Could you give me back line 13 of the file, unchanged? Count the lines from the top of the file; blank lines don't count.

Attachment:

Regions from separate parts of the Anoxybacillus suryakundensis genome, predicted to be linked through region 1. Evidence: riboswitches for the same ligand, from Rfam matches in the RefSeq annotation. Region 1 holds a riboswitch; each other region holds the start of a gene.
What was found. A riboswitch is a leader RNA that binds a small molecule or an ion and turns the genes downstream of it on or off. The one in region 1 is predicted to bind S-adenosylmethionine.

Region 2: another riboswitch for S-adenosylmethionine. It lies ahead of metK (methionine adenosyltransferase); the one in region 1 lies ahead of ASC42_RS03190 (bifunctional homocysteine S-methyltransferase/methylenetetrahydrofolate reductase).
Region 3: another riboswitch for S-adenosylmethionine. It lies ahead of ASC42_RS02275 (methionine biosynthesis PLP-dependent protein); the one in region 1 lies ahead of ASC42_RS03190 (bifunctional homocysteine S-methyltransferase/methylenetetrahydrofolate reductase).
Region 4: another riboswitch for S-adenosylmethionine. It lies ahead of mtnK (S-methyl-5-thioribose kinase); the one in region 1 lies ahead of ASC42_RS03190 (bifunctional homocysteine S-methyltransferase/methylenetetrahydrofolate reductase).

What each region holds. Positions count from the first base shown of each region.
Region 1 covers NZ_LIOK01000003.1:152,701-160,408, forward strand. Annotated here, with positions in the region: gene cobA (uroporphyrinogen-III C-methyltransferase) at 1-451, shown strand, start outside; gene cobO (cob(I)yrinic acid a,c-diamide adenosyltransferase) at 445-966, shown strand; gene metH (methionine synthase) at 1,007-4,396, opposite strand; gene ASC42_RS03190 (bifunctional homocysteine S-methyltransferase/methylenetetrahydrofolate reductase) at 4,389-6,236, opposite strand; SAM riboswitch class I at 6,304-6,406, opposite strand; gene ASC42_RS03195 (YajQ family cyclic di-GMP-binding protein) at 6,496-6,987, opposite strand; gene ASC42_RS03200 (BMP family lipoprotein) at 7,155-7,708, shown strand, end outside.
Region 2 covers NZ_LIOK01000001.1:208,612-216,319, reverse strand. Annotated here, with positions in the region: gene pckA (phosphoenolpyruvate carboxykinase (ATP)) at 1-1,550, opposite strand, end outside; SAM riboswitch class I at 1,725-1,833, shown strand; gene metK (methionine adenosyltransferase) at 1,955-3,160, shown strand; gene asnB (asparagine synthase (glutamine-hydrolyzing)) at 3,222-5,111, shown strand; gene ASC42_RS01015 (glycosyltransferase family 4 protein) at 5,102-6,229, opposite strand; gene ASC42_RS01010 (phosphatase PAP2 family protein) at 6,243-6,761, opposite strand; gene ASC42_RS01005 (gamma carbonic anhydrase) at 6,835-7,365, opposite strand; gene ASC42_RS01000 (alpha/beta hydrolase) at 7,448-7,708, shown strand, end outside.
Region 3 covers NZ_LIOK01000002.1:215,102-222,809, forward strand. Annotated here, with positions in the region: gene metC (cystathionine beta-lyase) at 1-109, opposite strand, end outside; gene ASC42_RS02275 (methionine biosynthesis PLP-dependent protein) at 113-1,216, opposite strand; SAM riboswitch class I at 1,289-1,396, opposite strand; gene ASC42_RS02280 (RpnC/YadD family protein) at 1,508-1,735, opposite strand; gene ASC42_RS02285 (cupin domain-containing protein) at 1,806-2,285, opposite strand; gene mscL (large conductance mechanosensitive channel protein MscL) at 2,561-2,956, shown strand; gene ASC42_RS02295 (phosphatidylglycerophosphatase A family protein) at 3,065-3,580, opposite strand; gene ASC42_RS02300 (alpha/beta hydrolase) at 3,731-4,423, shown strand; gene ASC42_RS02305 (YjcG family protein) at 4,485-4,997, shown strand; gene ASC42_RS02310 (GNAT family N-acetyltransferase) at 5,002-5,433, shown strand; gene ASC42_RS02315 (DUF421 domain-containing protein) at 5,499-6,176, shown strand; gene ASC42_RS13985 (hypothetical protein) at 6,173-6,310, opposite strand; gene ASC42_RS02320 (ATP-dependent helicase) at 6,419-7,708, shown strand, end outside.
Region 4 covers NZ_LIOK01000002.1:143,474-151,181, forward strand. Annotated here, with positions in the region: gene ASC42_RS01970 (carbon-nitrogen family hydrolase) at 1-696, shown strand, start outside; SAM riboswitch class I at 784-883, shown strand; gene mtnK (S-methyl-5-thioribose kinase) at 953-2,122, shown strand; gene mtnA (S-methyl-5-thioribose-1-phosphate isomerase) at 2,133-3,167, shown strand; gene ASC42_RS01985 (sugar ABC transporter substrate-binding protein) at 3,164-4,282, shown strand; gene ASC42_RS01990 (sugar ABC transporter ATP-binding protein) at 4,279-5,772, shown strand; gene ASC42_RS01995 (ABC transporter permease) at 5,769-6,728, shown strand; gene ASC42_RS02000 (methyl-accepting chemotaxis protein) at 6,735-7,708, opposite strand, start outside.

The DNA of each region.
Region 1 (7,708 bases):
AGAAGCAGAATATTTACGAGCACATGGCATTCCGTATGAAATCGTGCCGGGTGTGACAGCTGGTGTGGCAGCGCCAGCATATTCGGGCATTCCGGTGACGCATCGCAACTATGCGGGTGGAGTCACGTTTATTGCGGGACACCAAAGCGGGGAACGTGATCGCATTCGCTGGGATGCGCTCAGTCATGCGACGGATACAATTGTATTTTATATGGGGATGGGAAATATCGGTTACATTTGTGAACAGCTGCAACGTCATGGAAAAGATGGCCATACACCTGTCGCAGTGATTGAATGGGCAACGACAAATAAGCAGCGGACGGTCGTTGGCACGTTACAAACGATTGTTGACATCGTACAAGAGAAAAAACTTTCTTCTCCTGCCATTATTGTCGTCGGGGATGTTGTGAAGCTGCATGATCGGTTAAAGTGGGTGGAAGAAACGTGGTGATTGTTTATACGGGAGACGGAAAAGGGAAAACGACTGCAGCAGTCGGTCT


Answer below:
AGAAGCAGAATATTTACGAGCACATGGCATTCCGTATGAAATCGTGCCGGGTGTGACAGCTGGTGTGGCAGCGCCAGCATATTCGGGCATTCCGGTGACGCATCGCAACTATGCGGGTGGAGTCACGTTTATTGCGGGACACCAAAGCGGGGAACGTGATCGCATTCGCTGGGATGCGCTCAGTCATGCGACGGATACAATTGTATTTTATATGGGGATGGGAAATATCGGTTACATTTGTGAACAGCTGCAACGTCATGGAAAAGATGGCCATACACCTGTCGCAGTGATTGAATGGGCAACGACAAATAAGCAGCGGACGGTCGTTGGCACGTTACAAACGATTGTTGACATCGTACAAGAGAAAAAACTTTCTTCTCCTGCCATTATTGTCGTCGGGGATGTTGTGAAGCTGCATGATCGGTTAAAGTGGGTGGAAGAAACGTGGTGATTGTTTATACGGGAGACGGAAAAGGGAAAACGACTGCAGCAGTCGGTCT